“aqui é o fim do mundo”
Gilberto Gil e Torquato Neto

In 1964, Brazil found itself in the eye of the storm. The Cold War – between the superpowers of the United States and the Soviet Union – fanned the flames of conflict in Latin America and in Brazil. In 1959, the Cuban Revolution had made Fidel Castro and Che Guevara international heroes and increased the capitalist bloc’s pressure on countries in the Third World.

In Brazil, President João Goulart (Jango) put forward a series of basic reforms to alleviate the serious problem of social inequality as well as the political pressures it was feeling from movements on the left. Against these reforms – accused of being communist-inspired – a movement on the political right was formed that included a part of society and preached a conservative modernization. With the support of Congress and the middle and upper classes, this faction won by staging a military coup on March 31st. The army and its civilian allies deposed President Jango and handed over power to the military. The coup, supported by the U.S., destroyed the already fragile Brazilian democratic process. Concentration of income arose as a form of capitalist expansion. Castelo Branco became the first of a series of dictatorial president-generals. His replacement, Costa e Silva, governed the country from 1967 to 1969, with an ever greater concentration of powers.

Culturally, the country was in turmoil. Up until 1968, intellectuals and left-wing movements could act freely, with only slight problems with the censors. This intense production ranged from the plays of the Oficina Theater to the Opinião and Arena groups; from protest songs to the pop music of the Jovem Guarda (the Young Generation), and included the movies of the Cinema Novo as well as the visual arts. Politics made its presence felt in all areas, keeping alight in the field of arts a polemic that placed experimentalism in opposition to engagement, participation to alienation.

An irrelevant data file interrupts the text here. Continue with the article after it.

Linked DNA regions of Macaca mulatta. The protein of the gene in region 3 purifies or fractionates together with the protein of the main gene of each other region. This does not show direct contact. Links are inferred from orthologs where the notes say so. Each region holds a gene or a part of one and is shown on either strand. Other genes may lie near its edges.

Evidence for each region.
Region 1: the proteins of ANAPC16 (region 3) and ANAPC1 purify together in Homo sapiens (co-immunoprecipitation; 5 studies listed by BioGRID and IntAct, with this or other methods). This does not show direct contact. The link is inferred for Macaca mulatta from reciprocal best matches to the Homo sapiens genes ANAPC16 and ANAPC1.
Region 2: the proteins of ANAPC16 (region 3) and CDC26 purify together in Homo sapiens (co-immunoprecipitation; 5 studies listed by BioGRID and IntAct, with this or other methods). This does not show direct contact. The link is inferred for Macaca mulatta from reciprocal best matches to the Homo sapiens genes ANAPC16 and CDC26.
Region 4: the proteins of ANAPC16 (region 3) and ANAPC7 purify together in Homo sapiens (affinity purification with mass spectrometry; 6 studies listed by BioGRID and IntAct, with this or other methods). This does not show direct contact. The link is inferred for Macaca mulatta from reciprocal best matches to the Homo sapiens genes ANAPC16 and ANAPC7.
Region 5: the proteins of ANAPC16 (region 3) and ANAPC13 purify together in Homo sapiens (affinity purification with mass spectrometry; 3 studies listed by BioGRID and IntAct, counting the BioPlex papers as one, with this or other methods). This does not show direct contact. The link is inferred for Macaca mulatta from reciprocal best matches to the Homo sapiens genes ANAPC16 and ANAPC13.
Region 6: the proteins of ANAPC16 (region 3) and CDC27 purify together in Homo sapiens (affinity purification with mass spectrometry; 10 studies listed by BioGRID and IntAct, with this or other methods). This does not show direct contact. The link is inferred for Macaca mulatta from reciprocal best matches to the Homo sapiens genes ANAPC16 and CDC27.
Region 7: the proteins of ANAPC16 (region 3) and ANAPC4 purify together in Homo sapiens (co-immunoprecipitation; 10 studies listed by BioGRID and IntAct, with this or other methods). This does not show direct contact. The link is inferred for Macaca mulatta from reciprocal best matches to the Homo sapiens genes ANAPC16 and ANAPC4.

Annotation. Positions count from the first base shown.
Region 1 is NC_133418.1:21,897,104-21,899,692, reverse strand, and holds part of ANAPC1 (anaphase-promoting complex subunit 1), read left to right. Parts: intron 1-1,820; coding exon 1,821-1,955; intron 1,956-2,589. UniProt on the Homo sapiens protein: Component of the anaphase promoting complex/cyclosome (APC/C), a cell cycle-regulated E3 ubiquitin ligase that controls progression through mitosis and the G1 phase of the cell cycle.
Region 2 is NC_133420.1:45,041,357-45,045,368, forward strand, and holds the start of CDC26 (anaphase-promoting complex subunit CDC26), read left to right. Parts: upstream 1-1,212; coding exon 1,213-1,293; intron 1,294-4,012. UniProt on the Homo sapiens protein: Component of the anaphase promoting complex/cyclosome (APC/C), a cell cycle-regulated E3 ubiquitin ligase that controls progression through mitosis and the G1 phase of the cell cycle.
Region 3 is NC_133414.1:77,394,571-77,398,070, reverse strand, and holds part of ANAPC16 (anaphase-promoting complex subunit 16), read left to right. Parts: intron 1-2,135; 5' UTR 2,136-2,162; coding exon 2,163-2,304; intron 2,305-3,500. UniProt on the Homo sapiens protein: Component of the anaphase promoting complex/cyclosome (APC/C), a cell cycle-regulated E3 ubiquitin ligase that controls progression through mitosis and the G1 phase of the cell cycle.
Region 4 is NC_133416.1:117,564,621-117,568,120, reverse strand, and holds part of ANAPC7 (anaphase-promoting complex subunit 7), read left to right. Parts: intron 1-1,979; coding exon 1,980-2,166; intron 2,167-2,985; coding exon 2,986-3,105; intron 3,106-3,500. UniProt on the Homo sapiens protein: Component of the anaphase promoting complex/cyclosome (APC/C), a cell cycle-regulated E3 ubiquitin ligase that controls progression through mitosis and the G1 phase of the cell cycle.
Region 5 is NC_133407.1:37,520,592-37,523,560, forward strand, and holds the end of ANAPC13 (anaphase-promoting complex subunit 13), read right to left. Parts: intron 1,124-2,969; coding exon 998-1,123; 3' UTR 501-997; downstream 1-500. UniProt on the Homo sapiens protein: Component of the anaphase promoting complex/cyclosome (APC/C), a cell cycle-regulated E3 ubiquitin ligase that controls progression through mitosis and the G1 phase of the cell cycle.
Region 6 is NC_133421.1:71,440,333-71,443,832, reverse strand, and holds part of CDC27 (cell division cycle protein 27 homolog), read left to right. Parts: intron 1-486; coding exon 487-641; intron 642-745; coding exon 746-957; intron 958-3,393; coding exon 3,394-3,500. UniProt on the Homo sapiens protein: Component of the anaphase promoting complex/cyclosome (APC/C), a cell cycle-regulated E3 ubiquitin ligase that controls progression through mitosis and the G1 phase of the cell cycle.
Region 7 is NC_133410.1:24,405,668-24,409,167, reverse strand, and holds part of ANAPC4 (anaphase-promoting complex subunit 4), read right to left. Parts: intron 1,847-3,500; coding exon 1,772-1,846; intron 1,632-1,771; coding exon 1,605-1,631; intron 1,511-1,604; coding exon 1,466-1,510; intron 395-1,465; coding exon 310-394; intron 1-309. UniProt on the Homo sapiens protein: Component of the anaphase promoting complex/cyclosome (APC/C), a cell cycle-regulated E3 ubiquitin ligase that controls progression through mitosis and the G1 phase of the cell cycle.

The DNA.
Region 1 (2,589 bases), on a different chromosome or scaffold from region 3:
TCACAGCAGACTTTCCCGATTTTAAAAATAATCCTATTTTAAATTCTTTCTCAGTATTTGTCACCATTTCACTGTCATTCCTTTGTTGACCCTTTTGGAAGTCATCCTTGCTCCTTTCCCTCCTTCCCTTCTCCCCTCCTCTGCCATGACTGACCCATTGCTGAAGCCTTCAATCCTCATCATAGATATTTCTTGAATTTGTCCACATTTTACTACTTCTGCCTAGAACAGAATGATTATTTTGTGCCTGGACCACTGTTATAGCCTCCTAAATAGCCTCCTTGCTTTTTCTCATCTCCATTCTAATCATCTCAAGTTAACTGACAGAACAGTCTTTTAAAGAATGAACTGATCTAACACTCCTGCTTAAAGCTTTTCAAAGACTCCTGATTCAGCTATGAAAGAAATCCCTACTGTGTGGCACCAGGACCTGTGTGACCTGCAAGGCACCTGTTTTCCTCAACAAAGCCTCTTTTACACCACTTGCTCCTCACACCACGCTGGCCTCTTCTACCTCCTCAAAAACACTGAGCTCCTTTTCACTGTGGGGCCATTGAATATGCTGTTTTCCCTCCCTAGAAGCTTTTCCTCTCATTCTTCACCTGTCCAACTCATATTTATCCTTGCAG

After 1967, the antagonisms became more radical. In music, there was confrontation between nationalist artists and the avant-garde of Tropicalism. The latter were opposed to authoritarianism and social inequality, at the same time proposing an internationalization of culture and a new aesthetic expression, not limited to political discourse. For the Tropicalists, understanding mass culture was as important as understanding the revolutionary masses.

Still in the political area, 1968 was the year in which tensions reached a climax in the country. Industrial strikes and student demonstrations – with resulting police repression – intensified. Guerrillas in both the cities and the countryside increased their activity. Faced with growing opposition, Costa e Silva, pressured by the far right, responded with more political repression. On December 13th, Institutional Act Nº 5 decreed the end of civil liberties and freedom of expression, legalizing arbitrariness until 1984, when João Figueiredo, the last of the president generals, left office.